Bernadette Fagan (Conroy)

Bernadette Fagan, Tallaght

I have worked in St.Basil’s Educational Centre for the last nine years and officially, I am the Drama teacher, though I also take the Art, Childcare and Intercultural studies classes. I am in my fifth year in the DIT writing an M.Phil thesis on the ‘Impact of the Arts on Traveller Education’. Previously I trained as a nurse in University Hospital Galway and as a midwife in the RotundaHospital, Dublin. I studied Drama in the Brendan Smith Academy and the Leinster School of Music. I was raised in Boston, San Fransico and Dublin but my parents are from north Connemaraand I maintain close connections with that area. I live in Tallaght with my husband and two grown children.

Interview with Sinéad ní Shuinéar

The history of the Conroys goes back, as I know it –

S: How do you know it, by the way?

I know it from my father and also from little bits from Richard Murphy, the poet, who wrote his autobiography. Richard Murphy’s grandmother lived beside my grandmother, and the two families know each other for generations.

S: And where was that?

Oh, in North Connemara, on the Little Killary, in a place called Salruck. Now, my grandmother’s mother was a Conroy from Glencorbett in the Kylemore Valley in North Connemara. And I think it was an uncle married a Traveller woman, one of the Wards, and the Conroy family, as far as know, are all descended from them. It would have been about 1840, as far as I know. And my father was saying, Richard Murphy later adopted some of the Conroy children, in the 60s, I guess, or the 70s. And my father was saying that it was because of the connection. His family always had a very close relationship with the Conroys, because they used to visit my grandmother. And one of them joined the army, and was in India, and he was the batman of Richard Murphy’s granduncle, who was a major in the British army. And that’s why the familes always stayed in touch. Because of that. And I think that’s about all.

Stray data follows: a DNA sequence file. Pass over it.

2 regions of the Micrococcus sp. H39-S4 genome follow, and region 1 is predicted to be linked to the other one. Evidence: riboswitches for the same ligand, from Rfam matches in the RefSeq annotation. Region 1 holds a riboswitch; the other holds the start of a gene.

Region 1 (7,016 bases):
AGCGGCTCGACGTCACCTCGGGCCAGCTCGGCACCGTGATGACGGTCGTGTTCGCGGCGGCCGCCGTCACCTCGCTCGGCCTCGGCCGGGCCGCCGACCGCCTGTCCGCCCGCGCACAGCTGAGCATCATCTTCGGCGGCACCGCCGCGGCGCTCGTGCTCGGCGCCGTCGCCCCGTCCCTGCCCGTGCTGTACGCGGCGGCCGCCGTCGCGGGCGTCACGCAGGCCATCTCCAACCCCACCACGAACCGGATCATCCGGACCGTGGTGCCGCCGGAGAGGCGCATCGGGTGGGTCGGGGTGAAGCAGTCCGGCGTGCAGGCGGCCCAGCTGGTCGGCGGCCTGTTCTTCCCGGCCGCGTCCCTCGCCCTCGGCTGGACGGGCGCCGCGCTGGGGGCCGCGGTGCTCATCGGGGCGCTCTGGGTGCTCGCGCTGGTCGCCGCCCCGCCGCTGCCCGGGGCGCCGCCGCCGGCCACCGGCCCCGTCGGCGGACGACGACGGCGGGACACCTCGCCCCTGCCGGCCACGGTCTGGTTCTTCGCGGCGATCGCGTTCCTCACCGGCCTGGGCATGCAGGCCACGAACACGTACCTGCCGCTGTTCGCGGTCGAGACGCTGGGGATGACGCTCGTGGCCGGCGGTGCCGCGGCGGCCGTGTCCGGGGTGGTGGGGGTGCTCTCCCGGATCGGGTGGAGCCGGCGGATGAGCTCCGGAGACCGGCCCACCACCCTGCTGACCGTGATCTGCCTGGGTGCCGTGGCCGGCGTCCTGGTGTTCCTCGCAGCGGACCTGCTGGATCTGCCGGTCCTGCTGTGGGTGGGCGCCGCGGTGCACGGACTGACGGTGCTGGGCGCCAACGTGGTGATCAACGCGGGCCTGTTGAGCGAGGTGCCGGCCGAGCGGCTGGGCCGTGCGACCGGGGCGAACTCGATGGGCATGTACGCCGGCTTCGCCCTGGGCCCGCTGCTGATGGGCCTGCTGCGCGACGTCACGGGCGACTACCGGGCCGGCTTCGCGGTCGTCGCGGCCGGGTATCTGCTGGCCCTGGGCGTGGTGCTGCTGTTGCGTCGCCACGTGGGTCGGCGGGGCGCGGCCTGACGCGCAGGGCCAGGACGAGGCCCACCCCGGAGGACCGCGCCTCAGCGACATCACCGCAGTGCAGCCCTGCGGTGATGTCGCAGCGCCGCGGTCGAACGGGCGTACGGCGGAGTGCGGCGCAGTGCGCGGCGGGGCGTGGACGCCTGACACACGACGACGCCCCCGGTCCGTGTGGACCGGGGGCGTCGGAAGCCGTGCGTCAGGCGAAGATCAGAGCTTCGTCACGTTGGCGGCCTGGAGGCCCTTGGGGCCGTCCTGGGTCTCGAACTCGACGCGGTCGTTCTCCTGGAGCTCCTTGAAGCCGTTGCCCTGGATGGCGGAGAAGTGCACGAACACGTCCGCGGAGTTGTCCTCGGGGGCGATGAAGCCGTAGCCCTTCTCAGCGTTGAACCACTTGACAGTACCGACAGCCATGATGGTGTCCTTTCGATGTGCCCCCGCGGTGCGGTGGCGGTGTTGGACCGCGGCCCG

S: Didn’t you say something about brothers in the Aran Islands?

That’s a different family. That’s my aunt’s husband, and his father was a Traveller, as far as I know. And my cousins told me that the grandfather had been a Traveller, but he died quite young. And I think there was three brothers, and I think two of the brothers are – were – still on the Aran Islands. They’re dead.

S: The brothers being descendants of this Traveller man who married into the island?


S: And left children behind him. But presumably if he died very young they were reared by the mother’s people, and were not raised as Travellers.

No. They were raised – But I remember my cousin saying that he could speak a bit of Cant.

S: So this cousin of yours is one of that family?

Yeah, through the grandfather. Now, he’s dead, because – he died in his 80s, but he was a lovely man, and he used to live next door to them in Boston, so I knew them really intimately, the family. But one of my cousins was a social worker, and she was veryinterested in the Gypsy/Traveller side of her heritage. And she was the first person who ever told me that Travellers had a separate language, because she said her father had a little of it –